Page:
Server Side SDKs

Appwrite’s server side SDKs provide a way to extend Appwrite and build our own custom services on top of it as server side integration has elevated permissions and access. It is mostly useful for setups, configurations and extending Appwrite to build your own custom features on top of it. It can even be used with Appwrite’s Functions to extend and add new functionalities. As it uses API keys wit elevated access that is given to the key, you must be careful not to expose such services to public. With permitted keys, they can have unrestricted access to resources on your Appwrite instance. We will look into details in the next steps how to allow only needed permissions to an API key so that even if it’s exposed only the resources it has access to is affected.

API Keys

So the first thing you need to do to integrate with a server side SDK is to get the API key. API key are per project, so you can get the API key from your project overview. To get the API key, login to your Appwrite console and select the project of your choice.

Once on the project overview, if you scroll to bottom you will find Platforms and API Keys, two options. We will learn about platforms in next section. Click on the API keys and then Create API Key button.

Create API Key

It will load a wizard where you can give the recognizable name (write the name based on where you are using your key so that it’s easy to figure out) and expiration date for the API Key.

API Key Wizard

Then click on Next button and select the scope of the API Key. Only the given scope is accessible using that key.

API Key Scope

For example if you give your key only scope then the key can only read databases and do nothing more. It is always recommended to give keys only the limited access that is required by our application. We can always edit and update the access the key has. Once you select the scopes and click on the create button the API key will be created and you can get it’s secret and other details.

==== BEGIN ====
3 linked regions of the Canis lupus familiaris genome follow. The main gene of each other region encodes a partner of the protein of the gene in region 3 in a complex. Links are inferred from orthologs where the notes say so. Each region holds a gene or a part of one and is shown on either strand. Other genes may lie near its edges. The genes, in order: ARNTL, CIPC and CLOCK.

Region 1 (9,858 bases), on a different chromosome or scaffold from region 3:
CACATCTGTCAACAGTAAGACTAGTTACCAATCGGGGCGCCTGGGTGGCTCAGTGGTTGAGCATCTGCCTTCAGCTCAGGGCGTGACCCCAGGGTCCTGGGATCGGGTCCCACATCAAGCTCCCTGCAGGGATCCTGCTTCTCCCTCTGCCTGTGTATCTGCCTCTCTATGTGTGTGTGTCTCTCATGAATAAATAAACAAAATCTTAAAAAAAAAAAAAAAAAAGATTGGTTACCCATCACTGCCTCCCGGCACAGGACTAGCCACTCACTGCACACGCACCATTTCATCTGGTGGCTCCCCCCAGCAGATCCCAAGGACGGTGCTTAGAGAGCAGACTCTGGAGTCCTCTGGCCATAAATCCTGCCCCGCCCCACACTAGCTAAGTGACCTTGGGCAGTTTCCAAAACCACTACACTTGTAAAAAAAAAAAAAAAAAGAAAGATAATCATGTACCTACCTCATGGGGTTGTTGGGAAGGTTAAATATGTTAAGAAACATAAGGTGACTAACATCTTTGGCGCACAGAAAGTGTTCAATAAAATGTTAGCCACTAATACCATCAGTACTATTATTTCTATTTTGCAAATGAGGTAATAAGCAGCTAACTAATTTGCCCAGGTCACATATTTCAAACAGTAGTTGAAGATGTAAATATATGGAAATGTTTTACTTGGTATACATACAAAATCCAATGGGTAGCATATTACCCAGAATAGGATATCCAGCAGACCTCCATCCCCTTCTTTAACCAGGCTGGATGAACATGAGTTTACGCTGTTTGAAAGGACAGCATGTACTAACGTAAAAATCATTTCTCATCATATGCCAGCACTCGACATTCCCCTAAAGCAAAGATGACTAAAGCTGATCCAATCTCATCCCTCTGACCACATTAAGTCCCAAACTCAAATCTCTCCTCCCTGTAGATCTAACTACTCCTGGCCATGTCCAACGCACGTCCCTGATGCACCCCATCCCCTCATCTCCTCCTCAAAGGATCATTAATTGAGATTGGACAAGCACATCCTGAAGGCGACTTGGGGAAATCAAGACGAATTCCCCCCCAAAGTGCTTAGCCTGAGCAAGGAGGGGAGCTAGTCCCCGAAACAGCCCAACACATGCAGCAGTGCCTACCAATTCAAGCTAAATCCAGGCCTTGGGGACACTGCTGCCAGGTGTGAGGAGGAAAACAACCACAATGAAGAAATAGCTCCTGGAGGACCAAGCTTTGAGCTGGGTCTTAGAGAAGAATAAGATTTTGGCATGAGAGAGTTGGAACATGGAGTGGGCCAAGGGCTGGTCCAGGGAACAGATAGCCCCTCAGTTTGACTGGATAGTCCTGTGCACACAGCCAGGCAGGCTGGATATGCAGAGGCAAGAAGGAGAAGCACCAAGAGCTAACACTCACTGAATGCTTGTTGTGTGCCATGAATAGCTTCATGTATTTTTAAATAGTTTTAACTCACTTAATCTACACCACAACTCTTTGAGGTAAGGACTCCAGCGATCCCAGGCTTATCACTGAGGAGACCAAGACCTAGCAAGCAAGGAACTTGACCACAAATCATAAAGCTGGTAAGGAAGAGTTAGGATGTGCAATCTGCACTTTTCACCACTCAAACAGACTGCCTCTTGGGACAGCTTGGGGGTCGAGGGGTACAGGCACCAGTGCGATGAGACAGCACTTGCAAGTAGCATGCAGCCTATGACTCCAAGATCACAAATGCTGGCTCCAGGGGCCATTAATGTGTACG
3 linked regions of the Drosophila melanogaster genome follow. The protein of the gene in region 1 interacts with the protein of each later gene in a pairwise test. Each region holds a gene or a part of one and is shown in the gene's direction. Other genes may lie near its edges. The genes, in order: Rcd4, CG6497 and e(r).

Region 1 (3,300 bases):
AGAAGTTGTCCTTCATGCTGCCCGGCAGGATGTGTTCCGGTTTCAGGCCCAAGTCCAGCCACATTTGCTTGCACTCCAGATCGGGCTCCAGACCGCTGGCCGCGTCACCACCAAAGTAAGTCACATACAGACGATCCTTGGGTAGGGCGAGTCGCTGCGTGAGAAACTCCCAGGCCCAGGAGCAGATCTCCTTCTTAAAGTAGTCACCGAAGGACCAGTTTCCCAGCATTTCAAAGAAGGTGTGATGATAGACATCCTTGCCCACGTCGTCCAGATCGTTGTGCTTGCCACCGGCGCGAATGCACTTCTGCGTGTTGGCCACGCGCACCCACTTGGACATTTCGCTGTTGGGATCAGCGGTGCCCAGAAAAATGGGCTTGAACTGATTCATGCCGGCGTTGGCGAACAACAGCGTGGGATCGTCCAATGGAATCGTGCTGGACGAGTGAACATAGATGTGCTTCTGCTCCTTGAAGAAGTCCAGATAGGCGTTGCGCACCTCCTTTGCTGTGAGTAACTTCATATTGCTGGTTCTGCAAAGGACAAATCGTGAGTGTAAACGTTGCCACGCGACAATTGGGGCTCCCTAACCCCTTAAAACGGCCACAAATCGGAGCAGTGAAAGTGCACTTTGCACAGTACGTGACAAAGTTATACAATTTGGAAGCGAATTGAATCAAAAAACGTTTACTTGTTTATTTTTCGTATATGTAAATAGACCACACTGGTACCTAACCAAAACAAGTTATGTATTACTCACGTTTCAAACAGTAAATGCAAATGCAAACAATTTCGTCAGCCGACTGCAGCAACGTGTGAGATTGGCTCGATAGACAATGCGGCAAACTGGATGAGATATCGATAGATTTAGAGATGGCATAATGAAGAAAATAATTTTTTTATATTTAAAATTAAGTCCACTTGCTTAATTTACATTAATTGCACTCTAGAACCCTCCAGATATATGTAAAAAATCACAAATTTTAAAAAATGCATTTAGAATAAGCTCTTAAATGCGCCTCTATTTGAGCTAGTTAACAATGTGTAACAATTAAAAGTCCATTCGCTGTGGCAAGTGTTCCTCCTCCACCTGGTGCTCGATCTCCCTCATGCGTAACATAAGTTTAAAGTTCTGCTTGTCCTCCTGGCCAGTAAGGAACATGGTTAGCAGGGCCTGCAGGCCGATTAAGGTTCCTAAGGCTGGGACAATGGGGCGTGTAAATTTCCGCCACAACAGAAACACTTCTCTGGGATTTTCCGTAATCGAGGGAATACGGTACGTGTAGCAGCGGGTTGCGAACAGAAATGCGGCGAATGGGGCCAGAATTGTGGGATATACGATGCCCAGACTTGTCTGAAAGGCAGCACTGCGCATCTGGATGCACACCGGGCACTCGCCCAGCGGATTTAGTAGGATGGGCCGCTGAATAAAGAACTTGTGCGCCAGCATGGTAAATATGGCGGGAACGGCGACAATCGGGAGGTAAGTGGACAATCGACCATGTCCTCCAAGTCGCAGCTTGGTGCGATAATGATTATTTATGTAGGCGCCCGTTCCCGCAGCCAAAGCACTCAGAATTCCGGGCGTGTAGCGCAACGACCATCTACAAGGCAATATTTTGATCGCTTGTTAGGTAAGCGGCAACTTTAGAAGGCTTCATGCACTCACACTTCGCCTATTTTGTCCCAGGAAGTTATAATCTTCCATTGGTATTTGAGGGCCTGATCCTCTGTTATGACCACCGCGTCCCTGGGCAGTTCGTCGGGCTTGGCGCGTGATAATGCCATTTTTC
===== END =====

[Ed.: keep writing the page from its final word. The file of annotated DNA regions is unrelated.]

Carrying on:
API Key Details

To view the actual API key secret, click on the eye icon next to the API Key Secret. Or you can directly copy to clipboard by clicking on the copy icon.

Once you have the key secret, you can now install and initialize Appwrite’s server-side SDKs and connect to the server. We also need the server endpoint and project id so that our SDK can connect to the correct server and correct project.

Adding Dependency

Appwrite provides officially supported server side SDKs for various platforms including NodeJS, Dart, Python, PHP, Kotlin, Swift and more. You can find the name and details of the SDK for the platform of your choice from in the Server SDKs section. Let’s see couple of examples.


In order to install Node JS SDK you can directly run the following command from the terminal in the root of your NodeJS project.

npm install node-appwrite --save

Or, if you like you can manually add the node-appwrite under dependencies in your project’s package.json file. You can find the details of latest releases on the SDK’s GitHub repository.

"dependencies": {
    "node-appwrite": "<version>",

Dart SDK

In order to install Dart SDK, you can directly run the following command from the terminal in the root of your Dart project.

pub get dart_appwrite

Or, if you want to manually add, you can do so by adding dart_appwrite under dependencies in your project’s pubspec.yaml file as the following. You can find the details of latest release on the SDK’s GitHub repository.

	dart_appwrite: <version>

Initializing and Using SDK

Once you install the SDK, next before using, you need to initialize it with endpoint, project and API Key. To get the endpoint and project head over to settings page for your project in the console. There you can find the project ID and the API Endpoint.

Project Settings

Dart SDK

import 'package:dart_appwrite/dart_appwrite.dart';

void main() async {
  Client client = Client()
    .setEndpoint('http://[HOSTNAME_OR_IP]/v1') // Make sure your endpoint is accessible
    .setProject('5ff3379a01d25') // Your project ID
    .setSelfSigned(); // Use only on dev mode with a self-signed SSL cert

  Users users = Users(client);

  try {
    final user = await users.create(userId: ID.unique(), email: ‘’,password: ‘password’, name: ‘name’);
  } on AppwriteException catch(e) {


const sdk = require('node-appwrite');

let client = new sdk.Client();

	.setEndpoint('https://[HOSTNAME_OR_IP]/v1') // Your API Endpoint
	.setProject('5df5acd0d48c2') // Your project ID
	.setKey('919c2d18fb5d4...a2ae413da83346ad2') // Your secret API key
	.setSelfSigned(); // Use only on dev mode with a self-signed SSL cert

let users = new sdk.Users(client);
let promise = users.create(ID.unique(), '', 'password');

	function (response) {
	function (error) {

If you look at the codes above for Dart and NodeJS they look pretty similar. Apart from the subtle difference in the syntax of the language itself, the SDK is pretty similar on how they are initialized and use. That’s the beauty of Appwrite’s SDK, they are consistent across platforms and languages as far as it can be without hurting the platforms norms.